- The One-Armed Boxer from Master of the Flying Guillotine is not above tricking other martial arts masters into ambushes and booby traps to survive. He lures the barefoot Muay Thai fighter into a hut with a metal floor. His entire martial arts school arrives to lock them inside the hut and light a fire beneath it so the Thai boxer roasts from the feet up. For the blind Flying Guillotine, however, One-Armed Boxer first manufactures a field of bamboo targets to destroy the master's signature weapon. Then he lures him into a coffin shop that he has booby trapped with birds to deafen the master, and axe-throwers to chop him down to size. And then there's "Wins Without A Knife" Y. Yamasaki, who in the movie's tournament wins his fight by... using a hidden knife.
"So he does have a knife. Very clever."
Wally Stephens: I know I can't beat you in a fair fight.'Stretch' Sitarski: [scoffs] Stupid, I don't fight fair.Wally Stephens: Neither do I![kicks Stretch in the crotch, then hits him across the face with a belt of .50 calibre machine-gun ammo. Stretch smiles dumbly for a second then falls over]
- Gideon, Pierce Brosnan's character from Seraphim Falls doles out pragmatism and damage throughout the movie.
- This was Steven Seagal's distinguishing feature back in the nineties. Instead of more striking arts, like Karate or Kung Fu, he employed Aikido, which is focused on defense and using the opponent's strength in one's favor, with a heavy dose of this trope. He would often target vital spots (eyes, throat, groins), twist and break joints, use improvised weapons, etc.
Gabriel: How can there be cheating in matters of life and death?
- Jim Malone spells it out for Elliot Ness in The Untouchables:
"You wanna know how you do it? Here's how, they pull a knife, you pull a gun. He sends one of yours to the hospital, you send one of his to the morgue. That's the Chicago way, and that's how you get Capone! Now do you want to do that? Are you ready to do that?"
- Later in the film, Malone is attacked in his apartment by a gangster but fights him off saying, "Just like a wop to bring a knife to a gun fight".
- The gangsters are pretty pragmatic too. Said gangster lures Malone to his tommy-gun wielding partner.
- The same goes for Ace Rothstein's initial description of Nicky Santoro in Casino:
"No matter how big a guy might be, Nicky would take him on. You beat Nicky with fists, he comes back with a bat. You beat him with a knife, he comes back with a gun. And if you beat him with a gun, you better kill him, because he'll keep comin' back and back until one of you is dead."
- In the TV movie El Diablo:
Billy Ray Smith: You just shot that man In the Back!Van Leek: His back was to me.
- Given an Ironic Echo at the end.
- Army of Darkness has Ash do this to Evil Ash. Evil Ash taunts Ash and starts beating him up with clownish tactics, until Ash shoots him in the face with his double-barrel shotgun. There's also the beginning of the movie, when he shoots the king's sword's blade in half, as the king was challenging him to a sword fight.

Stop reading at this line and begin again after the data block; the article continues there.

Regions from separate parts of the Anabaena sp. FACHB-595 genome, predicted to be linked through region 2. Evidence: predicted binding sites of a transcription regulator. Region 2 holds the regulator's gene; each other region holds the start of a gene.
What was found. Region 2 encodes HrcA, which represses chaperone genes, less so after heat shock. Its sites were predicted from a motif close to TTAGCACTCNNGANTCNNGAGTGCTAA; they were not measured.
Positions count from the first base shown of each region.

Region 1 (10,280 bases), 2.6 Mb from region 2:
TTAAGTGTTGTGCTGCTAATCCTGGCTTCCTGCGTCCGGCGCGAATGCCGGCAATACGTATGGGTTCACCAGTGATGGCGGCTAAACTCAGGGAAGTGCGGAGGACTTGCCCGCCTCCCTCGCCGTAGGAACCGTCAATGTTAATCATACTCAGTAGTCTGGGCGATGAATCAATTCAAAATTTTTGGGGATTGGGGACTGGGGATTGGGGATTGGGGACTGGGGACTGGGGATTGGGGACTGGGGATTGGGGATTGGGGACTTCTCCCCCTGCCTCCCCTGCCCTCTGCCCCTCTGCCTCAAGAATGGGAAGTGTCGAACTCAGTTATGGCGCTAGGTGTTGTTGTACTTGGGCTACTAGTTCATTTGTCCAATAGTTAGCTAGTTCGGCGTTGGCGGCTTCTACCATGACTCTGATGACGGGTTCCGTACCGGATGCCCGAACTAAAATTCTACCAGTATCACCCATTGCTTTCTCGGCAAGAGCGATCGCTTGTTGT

Ash: Good... Bad... I'm the guy with the gun.
- The line in an alternate cut is: "I ain't all that good."
- In Mystery Men The Sphinx is training the titular characters. When he meets Shoveler during his sparring session, he asks how many weapons does he wield. After he responds one, The Sphinx replies: No. The fist, the knee, the elbow, the head! You must lash out with every limb, like the octopus who plays the drums.
- The Expendables: The titular guys completely ignore ANYTHING that might even resemble fair fighting and instead go for an exquisitely liberal use of Groin Attacks, ganging up on the baddies, and pulling out guns in the middle of CQC/melee confrontations.
- A humorous moment in Dagon has a Deep One attempting to drown Paul Marsh in its toilet bowl, but Paul brains it with the lid.
- The Dirty Dozen provides a classic example. When asked to prove their worth in a war games simulation, they stage an accident and sneak into the enemy headquarters while wearing the opposing teams' armband color.
- Later, during the actual mission, they herd the German officers into the cellar, pour gasoline on them, and drop grenades down the vents.
- Lord Shen, the Big Bad of Kung Fu Panda 2, knows that he is too weak to defeat his opponents and conquer China with kung fu alone. So he uses cannons instead. As well as fight with knives. This is evident when he uses the weapon instead of facing Master Thundering Rhino in a kung fu fight which he knows he cannot win. It's specifically mentioned that Master Thundering Rhino's "Horn Defense" is impervious to any attack, and we see it when he casually blocks all of Shen's thrown knives with his horn. Naturally, Shen's not going to fight fair.
- Hellboy is definitely one of these.
Hellboy: Skip to the end, how do I kill it?
- In Guy Ritchie's Sherlock Holmes, Holmes and Watson find themselves in a fight with a number of dirt antagonists. Both Watson and Holmes are willing to improvise. Pots, pans, cans, etc abound. In fact each is the quintessential dirty fighter, going so far as to throw one bad guy into another. Holmes at one point uses a live electrode to electrocute one mook through exposed copper piping, effectively launching him into another mook that Watson was fighting. Averted, in the same fight, when Holmes and his opponent both, at different times, politely request a momentary break in the fight to recover (because, after all, Holmes is an Englishman).